Review “Moby Dick” (Lookingglass Theatre): A Bookish Progression

541605_10152872848636345_4645810307222490568_nLookingglass Theatre, in association with The Actors Gymnasium, presents MOBY DICK.

I’ve had the privilege to see several unique and memorable “Moby Dick” productions in Chicago over the last few years.  The now dark The Building Stage told the classic with an Ishmael chorus.  The Chicago Mammals used an all-female cast to cleverly go after the great white whale. And Shattered Globe’s production, “The Whaleship Essex,” was the unforgettably, gut-wrenching true tale that the novel was based on.  Even House Theatre of Chicago got into the whale business with their theatrical lampoon, “Season on the Line.”   I enjoy the man vs whale tale.  And knowing Lookingglass’ adventurous and innovative spirit, I highly anticipated their storytelling of this masterpiece.

Three acts.  Two intermissions.  One whale.

I’m happy to report this show gets progressively better.  Although the third act is a visual spectacle from start to finish, act one starts out slow and tedious.  Adapter and director David Caitlin uses a series of monologues to establish the story.  The choice seems unnecessary given the public’s familiarity with the story.  And maybe I would have been prepared for a wordy adaptation at someplace like Writers  because showcasing the story and the writing is their mission.  But this is Lookingglass! Their core values are transformation and invention.  I want to see something happen.  I want a multiple sensory experience.  Instead, Act one is like going whale watching, not seeing any whales and having someone read from a book to describe the experience of seeing a whale.   It’s not the same.

Scenic Designer Courtney O’Neill creates a ship that looks like the bowels of a whale.  Steel supports curve like ribs over the wooden base of a stage.  These bone structures serve as the ship’s masts. The nimble ensemble scurry up to watch for whales.  They mirror the audience.  We are all watching for something to happen.  And for a long time, nothing happens. There is no connection tethering us to this voyage, these men.  The only real emotion I’m consumed with is impatience.

Act 2 brings more movement and less soliloquies.  Makeshift boats are made out of boards, ropes and pulleys.  The men simulate sailing after a whale.  They are suspended 10 feet above the stage.  The athleticism is engaging.  The stunts start to look like the circus-themed work of a Lookingglass adventure.

Throughout the show, a trio of women (Emma Cadd, Kasey Foster, Monica West) serve as the chorus.  Costumed by Carolyn Sullivan, the ladies are clad in black hoop skirt finery.  Initially, they play the crooning widow, crone and innkeeper.  They loom on the outskirts in the haunting, shadows.  As the voyage continues, they lose the dark, imposing casing.  They expose their white undergarments. The prominently featured hoopskirts match O’Neill’s whalebone set.  The women are now the character ‘fate.’ The men’s lives are wrapped up in the chorus’ presence.  This is beautifully illustrated in a silks movement at the top of Act 3.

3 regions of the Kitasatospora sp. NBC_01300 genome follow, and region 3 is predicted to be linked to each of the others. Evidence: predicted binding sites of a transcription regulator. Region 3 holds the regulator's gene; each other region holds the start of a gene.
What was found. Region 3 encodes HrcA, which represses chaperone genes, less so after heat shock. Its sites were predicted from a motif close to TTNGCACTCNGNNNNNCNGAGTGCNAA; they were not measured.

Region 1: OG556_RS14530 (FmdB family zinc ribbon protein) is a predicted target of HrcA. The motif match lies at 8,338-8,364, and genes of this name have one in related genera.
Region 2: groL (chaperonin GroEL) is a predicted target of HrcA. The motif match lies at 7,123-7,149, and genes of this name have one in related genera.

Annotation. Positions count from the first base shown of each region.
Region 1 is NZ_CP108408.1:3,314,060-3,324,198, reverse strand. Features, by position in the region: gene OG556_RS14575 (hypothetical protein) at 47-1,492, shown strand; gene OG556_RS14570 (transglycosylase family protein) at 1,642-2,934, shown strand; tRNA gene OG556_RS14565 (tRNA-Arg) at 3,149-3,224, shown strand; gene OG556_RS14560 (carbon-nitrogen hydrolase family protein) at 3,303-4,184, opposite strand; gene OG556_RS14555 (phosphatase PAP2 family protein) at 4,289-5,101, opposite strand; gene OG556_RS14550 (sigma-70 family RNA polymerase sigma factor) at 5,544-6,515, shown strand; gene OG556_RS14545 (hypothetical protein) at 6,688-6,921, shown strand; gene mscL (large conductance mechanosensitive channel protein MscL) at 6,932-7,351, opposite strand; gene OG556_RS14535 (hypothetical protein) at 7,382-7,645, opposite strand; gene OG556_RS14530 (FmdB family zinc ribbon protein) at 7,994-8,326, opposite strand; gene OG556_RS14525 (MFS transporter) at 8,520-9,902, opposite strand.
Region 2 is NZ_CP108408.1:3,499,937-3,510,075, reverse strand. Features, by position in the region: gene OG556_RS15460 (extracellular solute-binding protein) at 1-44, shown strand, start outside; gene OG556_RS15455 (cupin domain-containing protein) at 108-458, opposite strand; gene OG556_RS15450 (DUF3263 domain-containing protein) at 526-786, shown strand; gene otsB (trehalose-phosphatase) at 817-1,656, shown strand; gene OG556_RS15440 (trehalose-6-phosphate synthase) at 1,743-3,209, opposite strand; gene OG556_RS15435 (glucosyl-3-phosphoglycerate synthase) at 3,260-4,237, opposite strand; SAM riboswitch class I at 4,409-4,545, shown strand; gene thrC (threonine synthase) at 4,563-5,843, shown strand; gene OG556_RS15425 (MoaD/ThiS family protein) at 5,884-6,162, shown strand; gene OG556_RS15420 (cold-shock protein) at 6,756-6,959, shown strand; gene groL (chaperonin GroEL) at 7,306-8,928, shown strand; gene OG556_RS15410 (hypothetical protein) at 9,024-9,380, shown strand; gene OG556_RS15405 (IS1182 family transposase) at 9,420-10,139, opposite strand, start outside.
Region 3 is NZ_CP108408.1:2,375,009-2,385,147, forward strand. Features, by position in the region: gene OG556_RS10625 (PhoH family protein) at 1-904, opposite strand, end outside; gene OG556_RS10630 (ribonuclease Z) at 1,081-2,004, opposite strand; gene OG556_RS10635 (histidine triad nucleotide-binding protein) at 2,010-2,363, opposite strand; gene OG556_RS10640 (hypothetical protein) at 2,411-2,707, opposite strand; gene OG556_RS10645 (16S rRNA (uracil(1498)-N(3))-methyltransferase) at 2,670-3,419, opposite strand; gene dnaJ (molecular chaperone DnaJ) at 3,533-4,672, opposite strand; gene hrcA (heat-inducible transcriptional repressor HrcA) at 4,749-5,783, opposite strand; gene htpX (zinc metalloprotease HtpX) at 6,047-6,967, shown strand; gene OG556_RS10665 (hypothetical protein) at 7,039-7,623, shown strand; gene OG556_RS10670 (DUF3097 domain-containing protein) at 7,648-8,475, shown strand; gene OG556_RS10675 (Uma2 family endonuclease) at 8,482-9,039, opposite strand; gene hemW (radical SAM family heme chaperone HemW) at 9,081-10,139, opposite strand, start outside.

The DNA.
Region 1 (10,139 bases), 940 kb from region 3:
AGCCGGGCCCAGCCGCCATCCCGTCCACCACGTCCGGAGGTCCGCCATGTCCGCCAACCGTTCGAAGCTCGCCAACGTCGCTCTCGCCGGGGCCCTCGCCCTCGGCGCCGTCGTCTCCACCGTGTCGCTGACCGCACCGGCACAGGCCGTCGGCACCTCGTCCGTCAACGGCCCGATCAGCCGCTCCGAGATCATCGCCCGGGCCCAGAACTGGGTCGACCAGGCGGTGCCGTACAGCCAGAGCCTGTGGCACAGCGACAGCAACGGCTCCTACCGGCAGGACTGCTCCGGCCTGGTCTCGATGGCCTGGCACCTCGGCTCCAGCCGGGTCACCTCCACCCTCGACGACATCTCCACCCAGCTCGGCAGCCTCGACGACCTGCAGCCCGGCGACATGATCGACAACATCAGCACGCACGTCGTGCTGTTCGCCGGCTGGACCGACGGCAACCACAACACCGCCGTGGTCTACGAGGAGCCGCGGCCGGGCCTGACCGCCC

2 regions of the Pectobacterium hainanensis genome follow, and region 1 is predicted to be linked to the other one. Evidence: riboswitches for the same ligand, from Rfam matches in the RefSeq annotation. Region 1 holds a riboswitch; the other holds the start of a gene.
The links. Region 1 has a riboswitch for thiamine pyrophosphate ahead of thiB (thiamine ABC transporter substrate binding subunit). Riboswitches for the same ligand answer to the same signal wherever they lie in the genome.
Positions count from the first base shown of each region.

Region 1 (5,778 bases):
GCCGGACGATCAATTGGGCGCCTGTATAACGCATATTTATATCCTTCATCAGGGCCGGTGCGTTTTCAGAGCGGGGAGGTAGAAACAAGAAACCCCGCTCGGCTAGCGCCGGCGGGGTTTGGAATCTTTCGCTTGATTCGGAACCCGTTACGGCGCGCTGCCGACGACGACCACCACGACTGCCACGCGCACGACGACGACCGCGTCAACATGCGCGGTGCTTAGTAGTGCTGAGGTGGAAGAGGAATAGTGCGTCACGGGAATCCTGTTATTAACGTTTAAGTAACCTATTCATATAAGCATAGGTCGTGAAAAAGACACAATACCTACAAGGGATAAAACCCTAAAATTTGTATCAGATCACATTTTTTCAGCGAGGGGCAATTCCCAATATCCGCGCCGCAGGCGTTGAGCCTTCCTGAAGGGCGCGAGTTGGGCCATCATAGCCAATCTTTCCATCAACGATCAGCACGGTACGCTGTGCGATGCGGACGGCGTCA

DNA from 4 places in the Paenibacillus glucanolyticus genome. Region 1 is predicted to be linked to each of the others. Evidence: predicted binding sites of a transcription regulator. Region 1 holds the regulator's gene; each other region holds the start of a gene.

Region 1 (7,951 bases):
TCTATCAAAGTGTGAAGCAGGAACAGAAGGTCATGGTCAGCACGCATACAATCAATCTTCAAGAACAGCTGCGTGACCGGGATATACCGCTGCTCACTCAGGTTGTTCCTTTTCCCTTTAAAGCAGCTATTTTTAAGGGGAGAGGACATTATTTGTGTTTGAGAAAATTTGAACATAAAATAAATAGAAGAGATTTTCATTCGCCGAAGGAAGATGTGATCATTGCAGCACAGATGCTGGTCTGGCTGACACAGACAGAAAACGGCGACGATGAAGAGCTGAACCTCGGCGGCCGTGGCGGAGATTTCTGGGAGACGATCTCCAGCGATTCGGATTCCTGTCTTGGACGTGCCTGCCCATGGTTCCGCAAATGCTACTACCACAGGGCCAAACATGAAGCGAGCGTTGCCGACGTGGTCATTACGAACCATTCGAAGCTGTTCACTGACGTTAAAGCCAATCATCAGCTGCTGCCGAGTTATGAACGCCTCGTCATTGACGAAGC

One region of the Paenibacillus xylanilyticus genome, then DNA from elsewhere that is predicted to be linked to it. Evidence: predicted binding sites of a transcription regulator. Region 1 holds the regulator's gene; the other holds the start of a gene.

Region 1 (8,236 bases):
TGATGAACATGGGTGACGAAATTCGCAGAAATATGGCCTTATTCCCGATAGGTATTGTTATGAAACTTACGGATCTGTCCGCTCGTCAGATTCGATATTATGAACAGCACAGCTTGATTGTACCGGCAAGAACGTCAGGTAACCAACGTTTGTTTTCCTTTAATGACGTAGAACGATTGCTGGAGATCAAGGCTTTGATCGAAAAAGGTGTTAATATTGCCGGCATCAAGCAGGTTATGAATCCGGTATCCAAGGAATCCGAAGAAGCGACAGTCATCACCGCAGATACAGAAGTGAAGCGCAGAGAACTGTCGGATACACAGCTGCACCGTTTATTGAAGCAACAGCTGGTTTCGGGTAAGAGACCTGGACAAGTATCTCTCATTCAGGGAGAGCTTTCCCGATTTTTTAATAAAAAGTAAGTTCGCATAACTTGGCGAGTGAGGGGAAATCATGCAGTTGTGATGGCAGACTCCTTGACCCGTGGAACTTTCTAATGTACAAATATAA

Act 3 is a stunner.  It starts with the fate of Javen Ulambayer (Mungun).  He is tangled in silks and the chorus.  Ulambayer gracefully and skillfully performs his aerial dance of destiny.  Choreographer Sylvia Hernandez-DiStasi balances his human struggle with the erotic allure of letting go.  His departure from stage, escorted by Cadd, Foster and West, is disconcerting.  Emotion starts stirring on these previously stilled waters.  Something starts to happen and with an unexpected flourish.  The appearance of the whale and the actual shipwreck uses oversized shimmery, flowing fabrics. It’s dazzling! Act 3 is like the last 5 minutes of a fireworks show.  All the holding back in Act 1 and part of Act 2 gives way to a sheer spectacle of pageantry.

The voyage ends memorably.  And the audience, at my performance, reward the cast with a standing ovation.  I remained sitting.  I wanted more from the beginning, from Lookingglass.  I wanted the voyage to be unforgettable from Ishmael to Ishmael.

Running Time:  Two hours and thirty minutes with two intermissions

Adapted and Directed by Ensemble Member David Catlin
From the book by Herman Melville
Wednesdays, Thursdays, Fridays, Saturdays, Sundays at 2pm

Thursdays, Saturdays, Sundays at 2pm

Thru August 28th

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